- Find where your potential users are already hanging out: Creative Tim makes web design tools. They’ve focused on content marketing, submitting these important subreddits in the web design community: /r/web_design, /r/html5, /r/frontend, and /r/webdev. They’ve also found new users where they hang out offline: at hackathons.
In each of these cases, someone hit upon a low-cost marketing idea, saw that it was working, and then did more. Airbnb saw that it worked to reach out to people who listed their apartments on Craigslist. It took considerable effort, but pretty soon they had enough hosts to reach out once more and talk to every single one of them about what they wanted from Airbnb.
Talk to Every Single Customer
Let’s say you’ve had some success with $0 marketing. Marketing is still an uphill battle when you’re staring at an empty Google Analytics Dashboard day in and day out. Early on, you might only get a couple website visits a day, and when the sample size is that small, you can’t rely on analytics for marketing insights.
The advice I like to give founders at this stage is to reach deep, not wide. If you only have ten customers, that’s great. Call them up and learn everything you can. Shadow people in their offices, and turn your sales calls into customer development calls. Even with ten customers, your depth of understanding will help you get to 100 and beyond.
Here’s how several successful companies talked to their early customers, and how it paid off:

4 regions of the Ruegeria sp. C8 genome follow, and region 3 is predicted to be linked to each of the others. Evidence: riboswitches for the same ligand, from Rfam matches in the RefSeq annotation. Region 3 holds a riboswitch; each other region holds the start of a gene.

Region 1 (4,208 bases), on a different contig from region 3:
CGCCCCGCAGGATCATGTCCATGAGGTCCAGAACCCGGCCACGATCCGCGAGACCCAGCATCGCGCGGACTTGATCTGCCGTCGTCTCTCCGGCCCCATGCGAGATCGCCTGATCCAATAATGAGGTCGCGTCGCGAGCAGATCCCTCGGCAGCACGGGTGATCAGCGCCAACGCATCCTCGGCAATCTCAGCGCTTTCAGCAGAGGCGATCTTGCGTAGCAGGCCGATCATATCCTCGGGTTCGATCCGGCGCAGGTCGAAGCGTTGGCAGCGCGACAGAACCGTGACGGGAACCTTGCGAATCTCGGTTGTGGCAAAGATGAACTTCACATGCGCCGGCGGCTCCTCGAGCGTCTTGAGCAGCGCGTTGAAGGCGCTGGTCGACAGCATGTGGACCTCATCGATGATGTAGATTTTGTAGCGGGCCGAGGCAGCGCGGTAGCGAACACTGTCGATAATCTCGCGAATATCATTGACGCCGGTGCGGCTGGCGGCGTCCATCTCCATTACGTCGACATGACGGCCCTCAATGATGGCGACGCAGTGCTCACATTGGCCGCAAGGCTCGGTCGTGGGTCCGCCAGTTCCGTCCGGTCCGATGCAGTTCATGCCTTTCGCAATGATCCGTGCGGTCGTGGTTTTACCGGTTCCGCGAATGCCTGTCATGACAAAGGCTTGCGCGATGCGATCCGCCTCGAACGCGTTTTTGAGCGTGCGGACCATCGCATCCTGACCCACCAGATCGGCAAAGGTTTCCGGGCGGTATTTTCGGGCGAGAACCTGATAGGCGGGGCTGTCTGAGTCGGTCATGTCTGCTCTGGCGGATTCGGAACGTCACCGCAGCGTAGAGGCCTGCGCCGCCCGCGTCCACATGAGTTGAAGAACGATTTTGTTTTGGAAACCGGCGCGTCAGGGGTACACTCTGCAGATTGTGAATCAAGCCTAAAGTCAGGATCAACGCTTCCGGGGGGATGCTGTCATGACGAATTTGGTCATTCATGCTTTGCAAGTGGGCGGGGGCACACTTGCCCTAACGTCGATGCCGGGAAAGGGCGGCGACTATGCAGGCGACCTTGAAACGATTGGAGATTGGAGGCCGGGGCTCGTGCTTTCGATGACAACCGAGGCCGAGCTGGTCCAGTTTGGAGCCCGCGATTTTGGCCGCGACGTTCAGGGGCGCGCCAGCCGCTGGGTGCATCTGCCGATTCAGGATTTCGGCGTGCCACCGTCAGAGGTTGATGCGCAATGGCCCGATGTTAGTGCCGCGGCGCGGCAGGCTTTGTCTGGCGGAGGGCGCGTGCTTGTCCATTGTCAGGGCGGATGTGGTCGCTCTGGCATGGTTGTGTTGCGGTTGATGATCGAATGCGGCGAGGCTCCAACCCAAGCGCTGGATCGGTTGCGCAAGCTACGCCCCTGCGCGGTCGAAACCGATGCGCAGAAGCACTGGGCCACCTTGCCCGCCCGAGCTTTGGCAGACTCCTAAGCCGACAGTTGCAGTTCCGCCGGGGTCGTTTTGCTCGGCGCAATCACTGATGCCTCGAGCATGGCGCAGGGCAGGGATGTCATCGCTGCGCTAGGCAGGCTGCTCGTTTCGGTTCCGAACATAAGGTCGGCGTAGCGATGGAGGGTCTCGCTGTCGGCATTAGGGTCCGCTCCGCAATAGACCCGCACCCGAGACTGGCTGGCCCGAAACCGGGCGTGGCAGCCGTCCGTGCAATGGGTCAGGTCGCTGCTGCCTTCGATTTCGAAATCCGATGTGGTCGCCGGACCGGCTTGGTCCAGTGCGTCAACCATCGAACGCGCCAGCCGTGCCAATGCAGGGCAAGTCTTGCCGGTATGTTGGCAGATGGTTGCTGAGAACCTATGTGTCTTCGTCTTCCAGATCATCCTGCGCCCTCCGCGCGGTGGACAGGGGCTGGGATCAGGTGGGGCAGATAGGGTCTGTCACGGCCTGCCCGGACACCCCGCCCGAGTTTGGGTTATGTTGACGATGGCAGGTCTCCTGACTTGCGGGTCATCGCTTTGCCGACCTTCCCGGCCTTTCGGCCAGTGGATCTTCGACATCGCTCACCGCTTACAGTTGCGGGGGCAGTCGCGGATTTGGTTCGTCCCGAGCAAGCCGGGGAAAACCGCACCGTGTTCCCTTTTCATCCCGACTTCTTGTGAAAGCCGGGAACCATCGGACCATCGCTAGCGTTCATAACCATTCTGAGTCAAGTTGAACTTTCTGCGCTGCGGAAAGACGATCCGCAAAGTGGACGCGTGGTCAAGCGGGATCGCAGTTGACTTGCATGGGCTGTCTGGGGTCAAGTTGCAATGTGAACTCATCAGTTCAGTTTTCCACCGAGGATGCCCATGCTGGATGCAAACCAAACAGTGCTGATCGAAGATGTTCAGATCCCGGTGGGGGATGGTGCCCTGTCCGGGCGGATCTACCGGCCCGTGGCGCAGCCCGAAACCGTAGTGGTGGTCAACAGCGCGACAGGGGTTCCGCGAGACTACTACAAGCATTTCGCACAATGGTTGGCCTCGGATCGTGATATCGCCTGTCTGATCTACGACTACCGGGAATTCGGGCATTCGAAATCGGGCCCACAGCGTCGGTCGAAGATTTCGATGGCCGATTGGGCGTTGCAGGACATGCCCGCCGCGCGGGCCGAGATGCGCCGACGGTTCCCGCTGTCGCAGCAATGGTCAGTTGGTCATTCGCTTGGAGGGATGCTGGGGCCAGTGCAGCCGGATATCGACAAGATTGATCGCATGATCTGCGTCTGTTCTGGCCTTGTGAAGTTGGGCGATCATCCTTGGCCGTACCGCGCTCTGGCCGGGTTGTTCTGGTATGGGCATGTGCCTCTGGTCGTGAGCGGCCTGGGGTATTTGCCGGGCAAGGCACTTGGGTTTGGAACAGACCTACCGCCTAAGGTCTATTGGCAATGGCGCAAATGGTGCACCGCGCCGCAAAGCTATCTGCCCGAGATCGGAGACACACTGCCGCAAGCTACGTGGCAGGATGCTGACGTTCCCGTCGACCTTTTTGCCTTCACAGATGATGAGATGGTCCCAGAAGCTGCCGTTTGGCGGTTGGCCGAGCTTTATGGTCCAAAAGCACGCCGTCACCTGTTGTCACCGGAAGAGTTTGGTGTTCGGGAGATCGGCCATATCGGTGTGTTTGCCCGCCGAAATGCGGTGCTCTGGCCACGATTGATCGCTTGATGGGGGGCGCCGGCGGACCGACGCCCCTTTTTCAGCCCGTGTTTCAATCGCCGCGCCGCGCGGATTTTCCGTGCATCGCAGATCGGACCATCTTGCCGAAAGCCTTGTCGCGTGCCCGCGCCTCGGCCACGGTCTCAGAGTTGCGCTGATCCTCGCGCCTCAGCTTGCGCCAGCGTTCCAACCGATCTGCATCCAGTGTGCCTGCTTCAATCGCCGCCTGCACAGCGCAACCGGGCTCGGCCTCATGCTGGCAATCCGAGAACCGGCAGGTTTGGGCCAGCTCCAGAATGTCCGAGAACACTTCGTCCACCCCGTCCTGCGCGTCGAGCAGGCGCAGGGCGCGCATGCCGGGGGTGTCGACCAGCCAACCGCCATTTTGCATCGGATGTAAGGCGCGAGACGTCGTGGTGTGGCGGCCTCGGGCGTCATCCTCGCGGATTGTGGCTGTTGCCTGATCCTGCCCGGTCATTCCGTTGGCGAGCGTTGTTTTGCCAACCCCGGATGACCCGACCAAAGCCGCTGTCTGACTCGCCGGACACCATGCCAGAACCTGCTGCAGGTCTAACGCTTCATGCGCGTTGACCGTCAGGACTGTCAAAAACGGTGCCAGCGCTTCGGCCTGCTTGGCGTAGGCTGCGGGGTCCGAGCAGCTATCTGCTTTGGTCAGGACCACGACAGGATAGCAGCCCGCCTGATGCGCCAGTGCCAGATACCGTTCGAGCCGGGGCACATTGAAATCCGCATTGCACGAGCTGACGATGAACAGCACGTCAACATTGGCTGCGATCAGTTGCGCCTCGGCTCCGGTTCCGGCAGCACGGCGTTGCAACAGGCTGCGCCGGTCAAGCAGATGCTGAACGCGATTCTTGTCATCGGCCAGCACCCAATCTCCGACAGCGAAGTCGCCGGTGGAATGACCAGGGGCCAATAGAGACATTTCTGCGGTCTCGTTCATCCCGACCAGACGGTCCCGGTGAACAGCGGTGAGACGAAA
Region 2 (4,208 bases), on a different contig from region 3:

- Do customer research to create a customer-centric marketing: Slack first began by beta-testing their product on a very small group of 6-10 customers, shadowing them and conducting interviews to see how they used the new product. They then applied those learnings to onboarding the next group of users—and then the next after that. Talking to their customers allowed Slack to iterate on its messaging and marketing around real customer behavior.
- Double up customer research and development: Before Belly even built the first iteration of their product, they went out and pounded the pavement in Chicago, speaking to hundreds of small business owners in person and on the phone. It wasn’t easy, but these customer interviews helped Belly hone in on real customer problems. In the process, they were able to sign up 500 local businesses to their customer loyalty platform.
- Build your marketing around real human behaviors: Tinder tapped into the existing ecosystems of college sororities. One of their co-founders went out across the country to pitch chapters of her own sorority and have them download Tinder on the spot. Then she’d walk over to the fraternities and show them how many girls from their college were already on the app, giving Tinder a deeper understanding into how actual people were using their product.
As you’re out making customer visits and calls, you’re showing that you care about the problems customers encounter. By getting real live feedback around what people actually care about, you’ll be able to reach more people more effectively going forward. You’re setting yourself up for future success.
Identify Your Most Successful Customers
Figure out who your best customers are early on, and build around them. Don’t waste too much time on non-ideal customers that end up sucking too much time and resources from your team.
The most important thing is reaching customers that can be successful with your product. Identifying high value, high-LTV customers early on will help you focus your marketing efforts around those customers as you grow. To get there, focus on these questions: